Better safe than sorry. Spanish fashion companies are preparing to mitigate the impact of the coronavirus. This is a task that focuses mainly on the suppliers and factories that Spanish brands work with in China.
Sources from the textile sector are concerned about the uncertainty surrounding the Chinese manufacturing industry. Currently many manufacturing centers are operating at less than 10% capacity with no end in site.
For Eduardo Zamácola, president of the textile employers’ association, Acotex, the spring-summer collection “is saved,” as it came out in December and is already in the stores. “There is no risk of shortage, at least for the time being, as their fears are centred on the autumn and winter collections, from which the raw materials – buttons, zippers or threads – should already be being manufactured.”
That is why brands have started to implement contingency plans aimed at preventing damage to their production. In particular, orders from China are beginning to shift to countries such as Burma and Thailand. With this, companies hope to save their new garments for the time being. “The problem will come as the virus continues to spread,” explained industry sources.
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Margin of manoeuvre
One of the big Spanish fashion groups, Tendam (Cortefiel, Springfield, Women’secret, and Pedro del Hierro) has more than 100 suppliers in China alone; around 30% of the garments bought by the group’s brands are produced in the Asian countries.
However, the company believes they have the resources to weather the storm. “We have a production network in more than 30 countries, which allows us enough room for manoeuvre if the situation should continue,” sourced from Tendam tell Vozpópuli.
Although the group insists that it is difficult to “predict exactly” when production delays will start, they estimate that if the current problems persist, supply will be impacted towards the beginning of the summer.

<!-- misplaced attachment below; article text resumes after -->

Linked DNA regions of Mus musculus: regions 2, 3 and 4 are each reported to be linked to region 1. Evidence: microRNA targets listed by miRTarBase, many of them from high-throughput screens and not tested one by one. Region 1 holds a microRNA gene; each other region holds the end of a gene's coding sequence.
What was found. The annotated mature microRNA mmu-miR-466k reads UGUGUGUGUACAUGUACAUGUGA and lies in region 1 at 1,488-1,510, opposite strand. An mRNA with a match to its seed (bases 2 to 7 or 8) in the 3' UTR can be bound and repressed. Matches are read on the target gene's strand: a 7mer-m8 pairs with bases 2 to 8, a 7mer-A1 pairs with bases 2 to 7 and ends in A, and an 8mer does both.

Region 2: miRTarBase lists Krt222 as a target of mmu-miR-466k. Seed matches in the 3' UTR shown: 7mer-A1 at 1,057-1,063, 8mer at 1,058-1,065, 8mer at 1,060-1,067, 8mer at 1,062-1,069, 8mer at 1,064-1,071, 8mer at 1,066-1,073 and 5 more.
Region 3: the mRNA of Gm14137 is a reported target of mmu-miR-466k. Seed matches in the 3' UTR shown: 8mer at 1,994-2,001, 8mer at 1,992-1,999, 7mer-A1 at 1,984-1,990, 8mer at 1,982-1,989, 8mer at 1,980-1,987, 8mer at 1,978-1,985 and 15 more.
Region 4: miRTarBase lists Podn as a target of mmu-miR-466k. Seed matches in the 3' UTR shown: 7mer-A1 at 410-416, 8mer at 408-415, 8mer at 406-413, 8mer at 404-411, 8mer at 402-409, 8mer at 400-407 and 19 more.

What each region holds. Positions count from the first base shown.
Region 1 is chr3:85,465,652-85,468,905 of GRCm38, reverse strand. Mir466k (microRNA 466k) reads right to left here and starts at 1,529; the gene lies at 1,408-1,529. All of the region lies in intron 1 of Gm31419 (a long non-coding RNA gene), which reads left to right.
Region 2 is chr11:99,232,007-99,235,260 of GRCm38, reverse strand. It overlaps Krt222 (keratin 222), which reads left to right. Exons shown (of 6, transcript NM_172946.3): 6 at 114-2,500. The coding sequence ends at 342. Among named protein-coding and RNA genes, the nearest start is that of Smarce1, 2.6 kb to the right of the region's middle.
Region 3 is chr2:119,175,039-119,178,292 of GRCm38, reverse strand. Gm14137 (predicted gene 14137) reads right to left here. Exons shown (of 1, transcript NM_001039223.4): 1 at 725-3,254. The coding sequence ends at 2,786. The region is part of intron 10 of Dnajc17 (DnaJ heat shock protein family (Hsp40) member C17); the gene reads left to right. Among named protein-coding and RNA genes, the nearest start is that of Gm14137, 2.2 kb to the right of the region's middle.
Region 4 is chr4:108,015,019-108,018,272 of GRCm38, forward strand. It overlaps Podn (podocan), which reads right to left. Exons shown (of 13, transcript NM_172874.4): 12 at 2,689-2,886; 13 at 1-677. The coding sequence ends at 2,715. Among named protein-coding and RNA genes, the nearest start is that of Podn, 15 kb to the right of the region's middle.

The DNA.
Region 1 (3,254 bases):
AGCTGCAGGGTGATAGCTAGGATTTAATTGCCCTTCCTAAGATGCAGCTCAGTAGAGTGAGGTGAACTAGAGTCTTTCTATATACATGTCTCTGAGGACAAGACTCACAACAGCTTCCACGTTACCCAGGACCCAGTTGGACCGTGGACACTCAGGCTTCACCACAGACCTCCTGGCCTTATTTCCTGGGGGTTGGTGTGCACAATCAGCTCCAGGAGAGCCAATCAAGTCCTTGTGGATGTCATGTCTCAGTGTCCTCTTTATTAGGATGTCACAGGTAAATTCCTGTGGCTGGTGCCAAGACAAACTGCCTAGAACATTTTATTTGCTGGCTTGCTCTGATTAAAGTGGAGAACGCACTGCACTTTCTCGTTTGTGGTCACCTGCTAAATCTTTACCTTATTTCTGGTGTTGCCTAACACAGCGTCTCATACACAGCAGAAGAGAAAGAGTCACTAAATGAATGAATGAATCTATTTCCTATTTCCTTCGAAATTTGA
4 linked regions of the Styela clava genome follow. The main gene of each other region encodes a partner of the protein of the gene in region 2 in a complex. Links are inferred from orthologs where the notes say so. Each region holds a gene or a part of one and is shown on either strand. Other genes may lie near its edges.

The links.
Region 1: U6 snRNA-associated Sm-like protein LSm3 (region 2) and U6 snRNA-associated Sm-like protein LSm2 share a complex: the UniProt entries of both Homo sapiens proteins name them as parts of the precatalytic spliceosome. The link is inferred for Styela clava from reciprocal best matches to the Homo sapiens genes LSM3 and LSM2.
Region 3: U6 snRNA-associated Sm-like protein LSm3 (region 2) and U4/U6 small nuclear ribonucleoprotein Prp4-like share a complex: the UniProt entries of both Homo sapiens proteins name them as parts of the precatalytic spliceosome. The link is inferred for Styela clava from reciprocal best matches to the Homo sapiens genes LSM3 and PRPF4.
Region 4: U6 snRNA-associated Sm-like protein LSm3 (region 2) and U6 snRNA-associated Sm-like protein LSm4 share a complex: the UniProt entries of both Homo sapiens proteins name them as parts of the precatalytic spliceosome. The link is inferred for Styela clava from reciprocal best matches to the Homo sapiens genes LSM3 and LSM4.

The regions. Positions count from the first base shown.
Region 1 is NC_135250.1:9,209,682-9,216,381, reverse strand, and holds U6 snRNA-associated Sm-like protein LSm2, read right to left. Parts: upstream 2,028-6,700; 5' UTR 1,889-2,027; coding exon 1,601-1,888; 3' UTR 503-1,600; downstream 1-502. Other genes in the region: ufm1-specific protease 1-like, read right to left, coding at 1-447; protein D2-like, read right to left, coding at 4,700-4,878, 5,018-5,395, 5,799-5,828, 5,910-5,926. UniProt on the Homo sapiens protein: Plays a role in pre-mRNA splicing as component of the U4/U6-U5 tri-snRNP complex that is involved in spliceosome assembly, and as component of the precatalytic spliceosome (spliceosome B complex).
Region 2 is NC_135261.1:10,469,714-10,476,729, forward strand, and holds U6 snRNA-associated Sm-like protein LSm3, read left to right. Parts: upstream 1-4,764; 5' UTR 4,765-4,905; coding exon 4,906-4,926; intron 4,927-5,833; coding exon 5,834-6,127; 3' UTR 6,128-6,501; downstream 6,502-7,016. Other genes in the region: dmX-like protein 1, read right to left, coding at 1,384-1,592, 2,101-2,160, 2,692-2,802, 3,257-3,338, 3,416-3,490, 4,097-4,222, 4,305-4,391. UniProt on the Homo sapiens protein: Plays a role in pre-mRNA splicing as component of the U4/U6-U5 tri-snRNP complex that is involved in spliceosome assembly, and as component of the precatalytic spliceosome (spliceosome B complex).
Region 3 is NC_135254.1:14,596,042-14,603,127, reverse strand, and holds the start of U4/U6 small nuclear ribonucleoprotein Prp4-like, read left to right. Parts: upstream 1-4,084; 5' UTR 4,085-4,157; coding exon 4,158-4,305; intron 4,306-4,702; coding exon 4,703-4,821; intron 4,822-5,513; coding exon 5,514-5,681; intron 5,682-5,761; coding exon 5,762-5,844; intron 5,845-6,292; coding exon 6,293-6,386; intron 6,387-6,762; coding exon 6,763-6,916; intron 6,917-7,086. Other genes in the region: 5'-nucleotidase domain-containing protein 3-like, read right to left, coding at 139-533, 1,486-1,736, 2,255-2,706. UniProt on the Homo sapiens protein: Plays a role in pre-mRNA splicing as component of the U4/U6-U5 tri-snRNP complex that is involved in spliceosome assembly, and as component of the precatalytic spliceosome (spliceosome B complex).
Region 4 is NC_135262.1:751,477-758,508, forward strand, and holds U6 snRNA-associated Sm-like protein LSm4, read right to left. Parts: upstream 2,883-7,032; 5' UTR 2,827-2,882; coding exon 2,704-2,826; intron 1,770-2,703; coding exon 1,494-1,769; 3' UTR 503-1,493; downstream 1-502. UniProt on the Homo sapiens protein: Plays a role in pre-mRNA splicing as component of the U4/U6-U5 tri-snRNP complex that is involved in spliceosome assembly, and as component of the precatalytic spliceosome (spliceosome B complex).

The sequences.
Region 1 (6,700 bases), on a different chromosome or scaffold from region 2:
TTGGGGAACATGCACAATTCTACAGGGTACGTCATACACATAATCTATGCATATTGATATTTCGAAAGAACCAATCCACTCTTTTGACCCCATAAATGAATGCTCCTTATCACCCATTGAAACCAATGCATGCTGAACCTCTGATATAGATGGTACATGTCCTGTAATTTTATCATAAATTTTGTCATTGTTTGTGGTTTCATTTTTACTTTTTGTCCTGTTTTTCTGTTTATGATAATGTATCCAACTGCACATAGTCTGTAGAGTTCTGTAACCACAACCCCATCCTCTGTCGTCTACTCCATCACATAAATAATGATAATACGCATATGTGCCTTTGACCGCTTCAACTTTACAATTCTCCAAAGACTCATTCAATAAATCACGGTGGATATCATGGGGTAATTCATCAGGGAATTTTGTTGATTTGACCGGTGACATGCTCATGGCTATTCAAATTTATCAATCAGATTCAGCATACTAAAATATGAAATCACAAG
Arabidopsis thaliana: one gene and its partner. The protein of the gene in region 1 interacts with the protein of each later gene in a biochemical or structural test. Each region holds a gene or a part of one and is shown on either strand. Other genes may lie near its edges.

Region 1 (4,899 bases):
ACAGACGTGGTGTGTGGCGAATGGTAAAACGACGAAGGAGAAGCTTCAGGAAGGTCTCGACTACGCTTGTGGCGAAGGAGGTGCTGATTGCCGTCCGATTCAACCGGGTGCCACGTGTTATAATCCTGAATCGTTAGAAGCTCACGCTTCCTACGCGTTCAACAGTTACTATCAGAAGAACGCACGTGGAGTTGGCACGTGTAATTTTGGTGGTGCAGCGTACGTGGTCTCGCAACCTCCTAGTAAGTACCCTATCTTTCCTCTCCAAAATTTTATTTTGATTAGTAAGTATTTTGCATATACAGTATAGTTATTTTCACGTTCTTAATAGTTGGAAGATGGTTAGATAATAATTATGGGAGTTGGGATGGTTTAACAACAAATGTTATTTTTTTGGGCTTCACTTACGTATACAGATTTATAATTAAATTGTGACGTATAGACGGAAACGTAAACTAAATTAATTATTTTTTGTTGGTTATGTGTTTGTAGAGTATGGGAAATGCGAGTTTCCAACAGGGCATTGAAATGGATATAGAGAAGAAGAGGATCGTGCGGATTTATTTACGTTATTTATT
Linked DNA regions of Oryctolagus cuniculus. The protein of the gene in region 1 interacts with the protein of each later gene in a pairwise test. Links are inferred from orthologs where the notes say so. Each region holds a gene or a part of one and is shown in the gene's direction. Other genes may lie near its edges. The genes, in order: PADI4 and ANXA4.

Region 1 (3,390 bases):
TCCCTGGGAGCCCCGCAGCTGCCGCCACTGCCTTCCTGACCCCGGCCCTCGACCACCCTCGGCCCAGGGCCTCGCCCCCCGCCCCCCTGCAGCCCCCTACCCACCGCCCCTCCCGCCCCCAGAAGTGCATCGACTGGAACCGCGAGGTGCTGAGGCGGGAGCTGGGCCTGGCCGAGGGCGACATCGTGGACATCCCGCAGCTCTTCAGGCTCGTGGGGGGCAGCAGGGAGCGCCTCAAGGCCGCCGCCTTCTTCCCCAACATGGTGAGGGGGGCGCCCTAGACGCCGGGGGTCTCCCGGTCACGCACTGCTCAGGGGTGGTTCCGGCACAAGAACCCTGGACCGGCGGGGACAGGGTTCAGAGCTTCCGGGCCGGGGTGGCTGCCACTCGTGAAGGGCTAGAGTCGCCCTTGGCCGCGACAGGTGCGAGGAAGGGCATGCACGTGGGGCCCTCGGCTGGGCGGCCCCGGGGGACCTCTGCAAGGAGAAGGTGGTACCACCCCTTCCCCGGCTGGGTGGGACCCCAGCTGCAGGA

In order to avoid this, Tendam has begun to divert some manufacturing to other countries while assessing whether it might make sense to evaluate the shift from sea to air transport if the accumulated delays are large and lengthy.
News from Inditex
With seven stores in the Wuhan region and part of its production in the country, Inditex has not yet made public what measures it is taking in the face of the coronavirus crisis and how this may affect its production.
This same Monday, February 24th, the company led by Pablo Isla was one of the biggest punished (accumulated more than 6% drop at market closure) after the alert for the disease in Italy.
The first blow for Inditex in the stock market as a result of the coronavirus crisis. The Spanish company has closed the day with a fall of 6.2% on the trading floor, to $32.12 (€29.62) per share. A fall that is, therefore, above the average of the Ibex 35, which has remained at 4% and which has caused it to lose $6.7 million (€6,6 million) of its stock price on Monday, February 24th.
The case of Zara’s owner is noteworthy since the company has not yet provided information on what protocol it is activating on its stores in China or on its suppliers in the Asian country.
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First published in vozpopuli, a third-party contributor translated and adapted the article from the original. In case of discrepancy, the original will prevail.
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